5) PUBLIC PLACES: Scabies is most common in crowded or highly communal areas. Care homes and university campuses are common areas of concern. Minimize physical contact with seating and other objects likely to have had prolonged physical contact with other persons. Wear gloves when out in public and drop the gloves straight in the laundry basket when getting home, ideally before touching anything at all!
6) LAUNDRY: Use the hottest possible setting for washing AND tumble drying laundry. 60ºC is good, 90ºC is better but will of course damage some fabrics. Tumble dry rather than line dry if possible, but only on the highest possible heat. Put away your delicate clothes this year, so as to not destroy them, and pull out your cheap clothes that don’t matter so much if they get destroyed. Use a SEPARATE crate for clean laundry and never put any dirty laundry in it! Assume that the dirty laundry crate is infected. Ideally, when undressing, drop clothing straight into the dirty laundry crate rather than letting it hit the floor or other furnishings. Consider adding select essential oils (list below) to the laundry soap for increased anti-mite action (10-20 drops per load). For further precaution, close up dried laundry in plastic bags and leave for 3+ days before wearing again.
7) SURFACES: Spray ‘n’ wipe all surfaces with 70% isoproyl alcohol (ventilate the area thoroughly), 70% ethanol (difficult to obtain but less toxic), strong disinfectants (ventilate), or water + essential oil blends (approx 30 drops per litre of water. Numerous essential oils have anti-mite action and some are very capable indeed. Use oil mixes not individual oils. See below for a full list of the best essential oils to use). Wear disposable gloves for cleaning tasks.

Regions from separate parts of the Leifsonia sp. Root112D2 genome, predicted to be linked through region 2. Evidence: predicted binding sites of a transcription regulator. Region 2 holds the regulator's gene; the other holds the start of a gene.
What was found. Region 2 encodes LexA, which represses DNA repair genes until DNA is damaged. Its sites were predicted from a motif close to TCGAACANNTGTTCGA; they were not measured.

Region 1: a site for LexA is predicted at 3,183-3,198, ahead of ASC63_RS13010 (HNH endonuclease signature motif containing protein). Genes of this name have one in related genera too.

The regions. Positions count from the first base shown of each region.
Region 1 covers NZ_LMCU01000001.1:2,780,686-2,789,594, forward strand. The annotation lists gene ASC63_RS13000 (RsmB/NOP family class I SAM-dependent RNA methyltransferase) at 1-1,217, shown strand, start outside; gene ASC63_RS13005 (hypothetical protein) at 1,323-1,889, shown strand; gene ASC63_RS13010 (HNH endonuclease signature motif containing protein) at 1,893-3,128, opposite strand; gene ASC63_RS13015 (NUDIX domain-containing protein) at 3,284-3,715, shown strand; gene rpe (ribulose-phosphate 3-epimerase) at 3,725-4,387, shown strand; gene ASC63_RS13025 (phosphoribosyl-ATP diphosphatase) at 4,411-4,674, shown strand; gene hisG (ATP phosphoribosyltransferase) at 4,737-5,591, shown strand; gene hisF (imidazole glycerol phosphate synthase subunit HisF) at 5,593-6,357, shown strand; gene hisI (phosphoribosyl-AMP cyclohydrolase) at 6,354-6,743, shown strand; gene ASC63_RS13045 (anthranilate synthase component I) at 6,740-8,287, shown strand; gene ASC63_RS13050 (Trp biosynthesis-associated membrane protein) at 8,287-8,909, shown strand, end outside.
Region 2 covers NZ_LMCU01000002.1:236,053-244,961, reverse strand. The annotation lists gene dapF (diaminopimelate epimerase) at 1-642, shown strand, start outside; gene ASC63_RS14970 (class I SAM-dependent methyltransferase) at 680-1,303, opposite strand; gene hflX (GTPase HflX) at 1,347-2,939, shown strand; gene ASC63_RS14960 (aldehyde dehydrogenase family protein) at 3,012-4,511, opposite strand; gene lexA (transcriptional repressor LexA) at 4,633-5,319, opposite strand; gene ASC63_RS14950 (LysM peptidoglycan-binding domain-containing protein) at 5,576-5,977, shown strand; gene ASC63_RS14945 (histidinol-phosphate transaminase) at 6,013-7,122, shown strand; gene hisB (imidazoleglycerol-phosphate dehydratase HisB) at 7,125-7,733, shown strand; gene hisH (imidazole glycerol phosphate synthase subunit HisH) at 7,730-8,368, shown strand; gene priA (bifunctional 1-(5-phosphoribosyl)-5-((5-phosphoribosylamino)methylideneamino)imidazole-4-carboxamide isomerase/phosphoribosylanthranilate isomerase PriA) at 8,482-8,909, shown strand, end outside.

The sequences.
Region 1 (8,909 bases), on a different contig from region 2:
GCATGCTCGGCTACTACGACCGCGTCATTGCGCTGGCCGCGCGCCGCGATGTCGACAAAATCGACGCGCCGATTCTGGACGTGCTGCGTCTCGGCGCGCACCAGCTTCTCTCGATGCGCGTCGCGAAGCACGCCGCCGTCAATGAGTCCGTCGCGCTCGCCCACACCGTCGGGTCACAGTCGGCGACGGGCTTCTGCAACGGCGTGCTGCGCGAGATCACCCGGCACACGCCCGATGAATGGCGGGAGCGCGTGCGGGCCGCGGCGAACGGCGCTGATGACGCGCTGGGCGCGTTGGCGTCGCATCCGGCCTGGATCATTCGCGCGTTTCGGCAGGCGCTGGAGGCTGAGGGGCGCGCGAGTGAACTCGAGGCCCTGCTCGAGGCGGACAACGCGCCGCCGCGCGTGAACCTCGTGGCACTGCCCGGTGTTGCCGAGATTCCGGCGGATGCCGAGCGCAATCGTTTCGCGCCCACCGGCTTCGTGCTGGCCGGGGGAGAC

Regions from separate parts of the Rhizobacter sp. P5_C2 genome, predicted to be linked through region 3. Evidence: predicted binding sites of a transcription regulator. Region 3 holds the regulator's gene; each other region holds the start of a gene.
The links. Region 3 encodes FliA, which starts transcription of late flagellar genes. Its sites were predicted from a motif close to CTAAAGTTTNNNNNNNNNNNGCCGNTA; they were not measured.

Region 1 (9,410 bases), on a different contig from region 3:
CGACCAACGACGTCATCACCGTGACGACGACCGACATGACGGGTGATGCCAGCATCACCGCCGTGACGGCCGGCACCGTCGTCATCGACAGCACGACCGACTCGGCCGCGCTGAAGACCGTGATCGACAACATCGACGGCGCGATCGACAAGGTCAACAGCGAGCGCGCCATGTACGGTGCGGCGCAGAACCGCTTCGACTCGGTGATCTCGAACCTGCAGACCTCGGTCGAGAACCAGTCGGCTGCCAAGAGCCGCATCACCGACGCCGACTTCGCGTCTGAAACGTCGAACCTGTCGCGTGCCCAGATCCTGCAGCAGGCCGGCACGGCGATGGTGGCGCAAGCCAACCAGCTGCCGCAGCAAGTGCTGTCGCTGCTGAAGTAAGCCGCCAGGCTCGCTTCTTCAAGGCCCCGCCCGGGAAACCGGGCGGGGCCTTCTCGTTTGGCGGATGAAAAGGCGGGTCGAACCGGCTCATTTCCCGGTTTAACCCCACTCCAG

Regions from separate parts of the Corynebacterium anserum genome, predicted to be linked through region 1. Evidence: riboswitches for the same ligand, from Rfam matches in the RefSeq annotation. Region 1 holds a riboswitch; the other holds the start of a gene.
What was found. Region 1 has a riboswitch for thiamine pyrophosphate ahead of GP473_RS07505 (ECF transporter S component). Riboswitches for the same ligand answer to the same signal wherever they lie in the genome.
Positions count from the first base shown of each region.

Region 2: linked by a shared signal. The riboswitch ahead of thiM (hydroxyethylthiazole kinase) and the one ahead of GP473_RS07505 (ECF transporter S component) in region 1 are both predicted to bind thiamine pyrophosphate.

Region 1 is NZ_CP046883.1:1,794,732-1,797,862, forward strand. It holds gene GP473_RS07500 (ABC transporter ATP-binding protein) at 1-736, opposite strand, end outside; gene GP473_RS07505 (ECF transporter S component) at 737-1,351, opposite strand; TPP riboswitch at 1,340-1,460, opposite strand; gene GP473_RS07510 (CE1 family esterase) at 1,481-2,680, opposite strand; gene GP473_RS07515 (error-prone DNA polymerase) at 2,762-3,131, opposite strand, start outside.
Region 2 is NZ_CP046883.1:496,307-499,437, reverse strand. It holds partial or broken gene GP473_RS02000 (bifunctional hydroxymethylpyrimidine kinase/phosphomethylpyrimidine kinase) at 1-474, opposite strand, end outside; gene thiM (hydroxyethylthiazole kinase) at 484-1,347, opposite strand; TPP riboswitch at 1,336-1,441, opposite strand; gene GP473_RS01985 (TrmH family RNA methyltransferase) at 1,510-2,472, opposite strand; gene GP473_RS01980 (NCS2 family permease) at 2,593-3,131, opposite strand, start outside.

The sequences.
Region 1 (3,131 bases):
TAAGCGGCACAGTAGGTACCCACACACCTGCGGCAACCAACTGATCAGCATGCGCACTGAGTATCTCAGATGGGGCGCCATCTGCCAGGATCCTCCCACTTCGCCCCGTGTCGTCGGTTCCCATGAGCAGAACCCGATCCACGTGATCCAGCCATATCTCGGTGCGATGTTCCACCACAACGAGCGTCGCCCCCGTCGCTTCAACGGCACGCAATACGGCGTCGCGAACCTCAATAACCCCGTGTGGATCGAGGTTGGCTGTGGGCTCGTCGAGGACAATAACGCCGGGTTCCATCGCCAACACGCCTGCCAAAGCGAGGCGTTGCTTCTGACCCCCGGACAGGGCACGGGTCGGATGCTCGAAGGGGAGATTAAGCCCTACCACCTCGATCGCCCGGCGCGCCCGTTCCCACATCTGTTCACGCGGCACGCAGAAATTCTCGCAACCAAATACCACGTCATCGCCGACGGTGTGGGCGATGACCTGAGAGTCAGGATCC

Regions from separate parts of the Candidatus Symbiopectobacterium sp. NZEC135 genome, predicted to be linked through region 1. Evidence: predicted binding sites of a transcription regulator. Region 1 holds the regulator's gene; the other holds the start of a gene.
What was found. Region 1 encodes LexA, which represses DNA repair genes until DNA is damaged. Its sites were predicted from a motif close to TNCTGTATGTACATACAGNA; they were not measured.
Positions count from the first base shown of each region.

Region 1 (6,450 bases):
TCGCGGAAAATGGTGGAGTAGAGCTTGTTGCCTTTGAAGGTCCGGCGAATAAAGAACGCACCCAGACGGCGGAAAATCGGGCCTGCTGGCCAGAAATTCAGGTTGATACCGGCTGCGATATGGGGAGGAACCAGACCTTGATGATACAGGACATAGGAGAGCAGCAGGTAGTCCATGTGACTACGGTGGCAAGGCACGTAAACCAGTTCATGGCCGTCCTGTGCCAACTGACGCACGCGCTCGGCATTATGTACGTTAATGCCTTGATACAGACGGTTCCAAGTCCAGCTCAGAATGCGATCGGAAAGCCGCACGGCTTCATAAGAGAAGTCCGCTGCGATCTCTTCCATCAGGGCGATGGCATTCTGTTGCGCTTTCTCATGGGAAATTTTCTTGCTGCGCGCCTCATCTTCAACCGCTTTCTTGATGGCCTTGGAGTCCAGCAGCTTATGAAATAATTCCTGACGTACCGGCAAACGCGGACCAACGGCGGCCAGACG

8) COMMUNAL SEATING: Clean communal seating extra carefully and treat it as though it is already infected, because it may well be! Vacuum soft furnishings VERY thoroughly and consider covering everything in mite proof casing. If hiring a rental car, consider putting a mite proof cover / plastic bagging over the seats before you sit in it – and when you are done, remove it straight into a plastic bag to be laundered.
9) VACUUMING: Vacuum the house, car and any other communal areas VERY, VERY thoroughly and regularly, using a HEPA vacuum cleaner. It MUST be genuine HEPA filter equipped – otherwise you will be blowing mites in all directions! Ideally, vacuum all surfaces, especially seating. When emptying the dust collector, do so outdoors, wearing disposable gloves and take great care to avoid getting the dust on yourself or your clothing. Steam cleaning (of carpets etc) is regarded as even more effective.